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Norman, JM, Anderson, MC, Kustas, WP, French, AN, Mecikalski, J, Torn, R, Diak, GR, Schmugge, TJ, Tanner, BCW (2003). Remote sensing of surface energy fluxes at 10(1)-m pixel resolutions. WATER RESOURCES RESEARCH, 39(8), 1221.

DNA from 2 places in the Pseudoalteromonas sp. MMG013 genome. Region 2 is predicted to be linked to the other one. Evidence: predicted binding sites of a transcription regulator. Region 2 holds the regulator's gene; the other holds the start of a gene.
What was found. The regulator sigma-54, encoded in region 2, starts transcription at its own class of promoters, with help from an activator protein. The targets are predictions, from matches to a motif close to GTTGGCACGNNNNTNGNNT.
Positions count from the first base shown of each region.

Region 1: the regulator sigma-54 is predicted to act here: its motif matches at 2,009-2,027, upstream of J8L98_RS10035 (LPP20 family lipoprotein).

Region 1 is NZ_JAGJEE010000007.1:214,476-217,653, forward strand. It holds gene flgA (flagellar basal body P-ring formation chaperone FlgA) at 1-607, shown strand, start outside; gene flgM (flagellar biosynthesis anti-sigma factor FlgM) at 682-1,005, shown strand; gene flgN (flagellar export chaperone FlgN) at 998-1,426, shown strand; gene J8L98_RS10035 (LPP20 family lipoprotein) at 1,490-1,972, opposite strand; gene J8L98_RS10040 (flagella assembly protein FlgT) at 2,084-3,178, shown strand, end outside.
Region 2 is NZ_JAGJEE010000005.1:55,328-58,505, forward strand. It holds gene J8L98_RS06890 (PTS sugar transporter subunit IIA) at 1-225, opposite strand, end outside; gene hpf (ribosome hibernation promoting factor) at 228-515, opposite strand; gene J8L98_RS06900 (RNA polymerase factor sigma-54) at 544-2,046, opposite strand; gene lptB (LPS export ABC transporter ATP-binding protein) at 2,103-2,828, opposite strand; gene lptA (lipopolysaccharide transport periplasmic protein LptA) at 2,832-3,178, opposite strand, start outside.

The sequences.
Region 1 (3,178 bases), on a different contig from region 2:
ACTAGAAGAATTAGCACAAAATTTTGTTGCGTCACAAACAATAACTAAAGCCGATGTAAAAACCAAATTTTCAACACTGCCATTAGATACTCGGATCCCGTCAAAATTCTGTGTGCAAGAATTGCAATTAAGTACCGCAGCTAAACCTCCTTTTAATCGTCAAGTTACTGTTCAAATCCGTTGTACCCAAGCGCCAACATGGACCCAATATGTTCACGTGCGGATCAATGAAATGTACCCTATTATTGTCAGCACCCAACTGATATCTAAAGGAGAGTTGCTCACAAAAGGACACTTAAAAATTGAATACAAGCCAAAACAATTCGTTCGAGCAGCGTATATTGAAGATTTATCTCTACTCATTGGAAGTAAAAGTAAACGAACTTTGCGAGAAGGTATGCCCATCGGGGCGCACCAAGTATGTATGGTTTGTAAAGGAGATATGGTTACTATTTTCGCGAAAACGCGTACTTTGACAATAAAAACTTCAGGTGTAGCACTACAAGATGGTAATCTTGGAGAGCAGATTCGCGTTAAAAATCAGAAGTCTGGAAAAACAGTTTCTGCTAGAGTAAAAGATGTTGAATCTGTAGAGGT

[1] Many applications exist within the fields of agriculture, forestry, land management, and hydrologic assessment for routine estimation of surface energy fluxes, particularly evapotranspiration ( ET), at spatial resolutions of the order of 10(1) m. A new two-step approach ( called the disaggregated atmosphere land exchange inverse model, or DisALEXI) has been developed to combine low- and high-resolution remote sensing data to estimate ET on the 10(1) - 10(2) m scale without requiring any local observations. The first step uses surface brightness-temperature-change measurements made over a 4-hour morning interval from the GOES satellite to estimate average surface fluxes on the scale of about 5 km with an algorithm known as ALEXI. The second step disaggregates the GOES 5-km surface flux estimates by using high-spatial-resolution images of vegetation index and surface temperature, such as from ASTER, Landsat, MODIS, or aircraft, to produce high-spatial-resolution maps of surface fluxes. Using data from the Southern Great Plains field experiment of 1997, the root-mean-square difference between remote estimates of surface fluxes and ground-based measurements is about 40 W m(-2), comparable to uncertainties associated with micrometeorological surface flux measurement techniques. The DisALEXI approach was useful for estimating field-scale, surface energy fluxes in a heterogeneous area of central Oklahoma without using any local observations, thus providing a means for scaling kilometer-scale flux estimates down to a surface flux-tower footprint. Although the DisALEXI approach is promising for general applicability, further tests with varying surface conditions are necessary to establish greater confidence.



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